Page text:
A think tank founded and almost wholly funded by conservative mega-donor and North Carolina Deputy Budget Director Art Pope recently filed a broad Freedom of Information Act request seeking all emails and other records of a University of North Carolina law school professor and anti-poverty crusader over a monthlong period.
The Raleigh-based Civitas Institute wants the email correspondence, phone records and calendars of Gene Nichol, director of the UNC Center on Poverty, Work and Opportunity and a Moral Monday protest participant. It seeks Nichols' records from Sept. 14 through Oct. 25, the day the request was filed. Civitas submitted the FOIA request the week after Nichol wrote a newspaper column critical of the McCrory administration.
FOIA laws were designed to ensure government information is available to the public. But in recent years, requests from conservative groups for the records of academics in Virginia, Texas, Wisconsin and Michigan have raised questions whether FOIA is being used for politically motivated harassment.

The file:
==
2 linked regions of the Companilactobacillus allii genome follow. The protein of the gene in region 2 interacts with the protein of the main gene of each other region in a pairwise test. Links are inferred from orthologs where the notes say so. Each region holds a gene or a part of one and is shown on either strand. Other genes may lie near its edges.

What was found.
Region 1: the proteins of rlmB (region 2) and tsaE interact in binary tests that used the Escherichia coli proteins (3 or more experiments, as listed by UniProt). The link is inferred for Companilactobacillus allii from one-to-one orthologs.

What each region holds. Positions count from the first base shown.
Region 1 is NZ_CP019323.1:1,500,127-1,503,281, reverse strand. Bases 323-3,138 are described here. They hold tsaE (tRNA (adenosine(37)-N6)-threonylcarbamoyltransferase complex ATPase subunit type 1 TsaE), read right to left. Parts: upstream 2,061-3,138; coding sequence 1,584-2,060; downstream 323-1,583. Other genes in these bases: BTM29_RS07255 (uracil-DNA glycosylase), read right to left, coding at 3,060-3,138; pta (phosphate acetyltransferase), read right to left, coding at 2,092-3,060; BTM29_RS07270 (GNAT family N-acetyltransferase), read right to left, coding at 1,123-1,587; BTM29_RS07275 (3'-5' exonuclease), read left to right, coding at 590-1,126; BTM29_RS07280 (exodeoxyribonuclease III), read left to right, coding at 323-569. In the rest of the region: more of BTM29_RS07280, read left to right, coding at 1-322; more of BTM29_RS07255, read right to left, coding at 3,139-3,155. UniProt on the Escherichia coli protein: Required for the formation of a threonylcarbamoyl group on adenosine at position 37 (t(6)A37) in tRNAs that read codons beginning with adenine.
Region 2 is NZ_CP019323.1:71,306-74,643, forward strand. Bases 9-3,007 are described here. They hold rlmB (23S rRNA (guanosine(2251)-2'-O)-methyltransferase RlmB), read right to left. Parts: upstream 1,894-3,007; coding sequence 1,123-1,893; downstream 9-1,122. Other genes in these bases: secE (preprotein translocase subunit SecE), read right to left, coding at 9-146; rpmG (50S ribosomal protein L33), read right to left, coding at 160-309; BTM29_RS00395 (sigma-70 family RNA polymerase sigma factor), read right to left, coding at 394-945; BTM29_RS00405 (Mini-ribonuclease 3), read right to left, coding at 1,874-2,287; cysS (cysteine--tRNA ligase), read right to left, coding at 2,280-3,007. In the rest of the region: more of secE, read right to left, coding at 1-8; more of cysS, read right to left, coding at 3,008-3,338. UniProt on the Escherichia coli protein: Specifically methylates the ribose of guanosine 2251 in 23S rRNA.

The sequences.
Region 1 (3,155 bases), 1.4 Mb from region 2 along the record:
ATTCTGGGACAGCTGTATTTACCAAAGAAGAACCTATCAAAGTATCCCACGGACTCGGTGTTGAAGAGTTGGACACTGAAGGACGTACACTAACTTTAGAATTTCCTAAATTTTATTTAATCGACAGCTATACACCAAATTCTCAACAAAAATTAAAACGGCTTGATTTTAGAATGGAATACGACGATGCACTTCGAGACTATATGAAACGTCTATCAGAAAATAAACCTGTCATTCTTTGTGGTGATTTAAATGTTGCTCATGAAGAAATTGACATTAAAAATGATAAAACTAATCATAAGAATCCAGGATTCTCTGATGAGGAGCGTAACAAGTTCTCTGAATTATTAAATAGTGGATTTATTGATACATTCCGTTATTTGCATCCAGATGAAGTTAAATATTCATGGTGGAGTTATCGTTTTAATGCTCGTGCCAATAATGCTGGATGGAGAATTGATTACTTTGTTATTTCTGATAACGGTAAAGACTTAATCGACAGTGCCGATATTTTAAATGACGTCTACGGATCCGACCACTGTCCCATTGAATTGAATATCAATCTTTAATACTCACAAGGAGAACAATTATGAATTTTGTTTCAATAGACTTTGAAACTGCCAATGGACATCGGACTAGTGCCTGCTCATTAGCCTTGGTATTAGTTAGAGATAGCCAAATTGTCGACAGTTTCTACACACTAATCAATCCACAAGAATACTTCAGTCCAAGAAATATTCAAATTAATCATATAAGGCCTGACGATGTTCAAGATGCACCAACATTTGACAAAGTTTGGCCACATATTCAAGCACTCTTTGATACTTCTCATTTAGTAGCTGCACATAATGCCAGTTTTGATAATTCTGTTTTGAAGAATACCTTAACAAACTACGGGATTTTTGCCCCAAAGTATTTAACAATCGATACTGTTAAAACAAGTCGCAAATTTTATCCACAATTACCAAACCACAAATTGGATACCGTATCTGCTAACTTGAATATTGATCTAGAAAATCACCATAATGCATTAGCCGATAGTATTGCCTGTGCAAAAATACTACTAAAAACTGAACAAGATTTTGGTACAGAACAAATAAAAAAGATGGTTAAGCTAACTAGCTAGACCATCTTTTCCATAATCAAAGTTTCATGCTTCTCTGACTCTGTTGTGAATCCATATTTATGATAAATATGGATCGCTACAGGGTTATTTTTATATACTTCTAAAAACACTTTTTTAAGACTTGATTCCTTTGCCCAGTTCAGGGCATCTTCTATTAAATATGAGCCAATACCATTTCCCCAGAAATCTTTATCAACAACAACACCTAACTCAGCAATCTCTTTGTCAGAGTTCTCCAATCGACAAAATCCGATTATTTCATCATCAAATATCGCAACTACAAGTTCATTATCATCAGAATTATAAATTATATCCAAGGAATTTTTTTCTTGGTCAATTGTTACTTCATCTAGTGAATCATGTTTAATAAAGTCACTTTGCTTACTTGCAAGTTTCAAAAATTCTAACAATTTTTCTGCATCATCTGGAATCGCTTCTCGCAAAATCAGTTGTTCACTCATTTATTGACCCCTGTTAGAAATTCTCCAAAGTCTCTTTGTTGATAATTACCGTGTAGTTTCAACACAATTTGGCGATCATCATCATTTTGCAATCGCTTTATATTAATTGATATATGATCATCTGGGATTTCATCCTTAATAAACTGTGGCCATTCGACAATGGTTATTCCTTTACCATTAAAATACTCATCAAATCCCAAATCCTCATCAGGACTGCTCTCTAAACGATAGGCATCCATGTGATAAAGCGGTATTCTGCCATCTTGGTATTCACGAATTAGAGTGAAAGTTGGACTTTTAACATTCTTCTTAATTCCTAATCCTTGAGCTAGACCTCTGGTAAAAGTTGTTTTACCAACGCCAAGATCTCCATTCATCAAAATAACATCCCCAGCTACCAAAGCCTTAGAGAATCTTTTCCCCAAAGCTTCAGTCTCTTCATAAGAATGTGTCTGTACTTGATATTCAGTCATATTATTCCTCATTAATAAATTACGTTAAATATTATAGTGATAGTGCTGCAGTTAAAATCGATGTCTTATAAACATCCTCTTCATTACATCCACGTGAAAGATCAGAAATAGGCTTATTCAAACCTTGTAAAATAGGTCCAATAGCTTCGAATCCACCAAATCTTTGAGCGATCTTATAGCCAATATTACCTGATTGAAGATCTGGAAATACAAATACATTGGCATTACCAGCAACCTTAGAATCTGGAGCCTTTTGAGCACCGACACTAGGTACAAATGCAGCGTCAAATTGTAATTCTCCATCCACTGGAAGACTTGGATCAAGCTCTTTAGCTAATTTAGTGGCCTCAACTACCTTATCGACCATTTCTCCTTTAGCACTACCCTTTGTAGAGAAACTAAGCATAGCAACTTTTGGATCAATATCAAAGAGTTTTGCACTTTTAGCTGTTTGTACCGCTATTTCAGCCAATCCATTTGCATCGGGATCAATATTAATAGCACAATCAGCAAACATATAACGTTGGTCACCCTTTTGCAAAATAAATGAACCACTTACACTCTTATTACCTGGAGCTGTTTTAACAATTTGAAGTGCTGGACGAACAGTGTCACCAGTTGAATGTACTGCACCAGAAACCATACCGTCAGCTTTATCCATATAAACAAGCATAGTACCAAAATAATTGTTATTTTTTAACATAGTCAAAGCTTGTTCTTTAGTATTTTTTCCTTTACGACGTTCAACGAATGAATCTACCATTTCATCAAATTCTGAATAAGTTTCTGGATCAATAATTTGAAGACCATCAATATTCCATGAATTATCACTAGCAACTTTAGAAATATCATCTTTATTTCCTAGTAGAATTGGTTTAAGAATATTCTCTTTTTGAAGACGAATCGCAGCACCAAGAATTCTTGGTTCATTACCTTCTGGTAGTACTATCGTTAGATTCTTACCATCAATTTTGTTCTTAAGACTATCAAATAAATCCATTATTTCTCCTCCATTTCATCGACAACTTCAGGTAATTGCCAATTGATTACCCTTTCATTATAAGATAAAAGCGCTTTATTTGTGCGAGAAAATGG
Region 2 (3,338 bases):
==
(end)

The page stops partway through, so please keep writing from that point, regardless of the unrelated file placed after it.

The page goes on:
"For a crowd that talks so much about liberty, they sure love to shut people up," Nichol told Facing South.
Civitas, which was also behind the controversial database of Moral Monday arrestees, filed the information request 11 days after Nichol published a column in The News & Observer in which he called North Carolina's new election law imposing strict photo voter ID requirements and other limits on voting the "most oppressive in the nation" and likened Gov. Pat McCrory to "a 21st century successor to Maddox, Wallace and Faubus," referring to the segregationist governors of Georgia, Alabama and Arkansas.